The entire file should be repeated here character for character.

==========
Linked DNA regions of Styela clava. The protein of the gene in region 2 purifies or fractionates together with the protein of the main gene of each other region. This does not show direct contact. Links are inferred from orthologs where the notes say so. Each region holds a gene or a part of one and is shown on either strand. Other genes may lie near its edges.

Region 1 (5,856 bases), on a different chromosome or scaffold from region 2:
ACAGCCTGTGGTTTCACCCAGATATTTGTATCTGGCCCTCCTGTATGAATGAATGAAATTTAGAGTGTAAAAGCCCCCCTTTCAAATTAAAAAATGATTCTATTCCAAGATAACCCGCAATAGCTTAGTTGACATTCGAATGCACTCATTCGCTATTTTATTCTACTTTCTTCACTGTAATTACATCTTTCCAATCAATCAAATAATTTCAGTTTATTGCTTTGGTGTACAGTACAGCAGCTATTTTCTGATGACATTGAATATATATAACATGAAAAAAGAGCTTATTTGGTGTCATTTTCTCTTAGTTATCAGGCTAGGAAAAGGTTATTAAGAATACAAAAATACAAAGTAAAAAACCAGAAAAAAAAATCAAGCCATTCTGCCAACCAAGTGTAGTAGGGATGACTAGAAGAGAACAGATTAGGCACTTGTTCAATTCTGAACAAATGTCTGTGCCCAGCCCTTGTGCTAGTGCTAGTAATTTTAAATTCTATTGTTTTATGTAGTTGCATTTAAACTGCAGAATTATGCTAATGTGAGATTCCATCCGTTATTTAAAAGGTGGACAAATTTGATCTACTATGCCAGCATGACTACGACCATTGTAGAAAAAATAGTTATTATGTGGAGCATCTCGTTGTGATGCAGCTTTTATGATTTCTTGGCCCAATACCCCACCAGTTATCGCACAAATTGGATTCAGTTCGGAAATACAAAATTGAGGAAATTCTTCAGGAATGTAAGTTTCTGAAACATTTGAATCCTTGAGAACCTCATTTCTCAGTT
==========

Linked DNA regions of Styela clava. The protein of the gene in region 2 purifies or fractionates together with the protein of the main gene of each other region. This does not show direct contact. Links are inferred from orthologs where the notes say so. Each region holds a gene or a part of one and is shown on either strand. Other genes may lie near its edges.

Region 1 (5,856 bases), on a different chromosome or scaffold from region 2:
ACAGCCTGTGGTTTCACCCAGATATTTGTATCTGGCCCTCCTGTATGAATGAATGAAATTTAGAGTGTAAAAGCCCCCCTTTCAAATTAAAAAATGATTCTATTCCAAGATAACCCGCAATAGCTTAGTTGACATTCGAATGCACTCATTCGCTATTTTATTCTACTTTCTTCACTGTAATTACATCTTTCCAATCAATCAAATAATTTCAGTTTATTGCTTTGGTGTACAGTACAGCAGCTATTTTCTGATGACATTGAATATATATAACATGAAAAAAGAGCTTATTTGGTGTCATTTTCTCTTAGTTATCAGGCTAGGAAAAGGTTATTAAGAATACAAAAATACAAAGTAAAAAACCAGAAAAAAAAATCAAGCCATTCTGCCAACCAAGTGTAGTAGGGATGACTAGAAGAGAACAGATTAGGCACTTGTTCAATTCTGAACAAATGTCTGTGCCCAGCCCTTGTGCTAGTGCTAGTAATTTTAAATTCTATTGTTTTATGTAGTTGCATTTAAACTGCAGAATTATGCTAATGTGAGATTCCATCCGTTATTTAAAAGGTGGACAAATTTGATCTACTATGCCAGCATGACTACGACCATTGTAGAAAAAATAGTTATTATGTGGAGCATCTCGTTGTGATGCAGCTTTTATGATTTCTTGGCCCAATACCCCACCAGTTATCGCACAAATTGGATTCAGTTCGGAAATACAAAATTGAGGAAATTCTTCAGGAATGTAAGTTTCTGAAACATTTGAATCCTTGAGAACCTCATTTCTCAGTT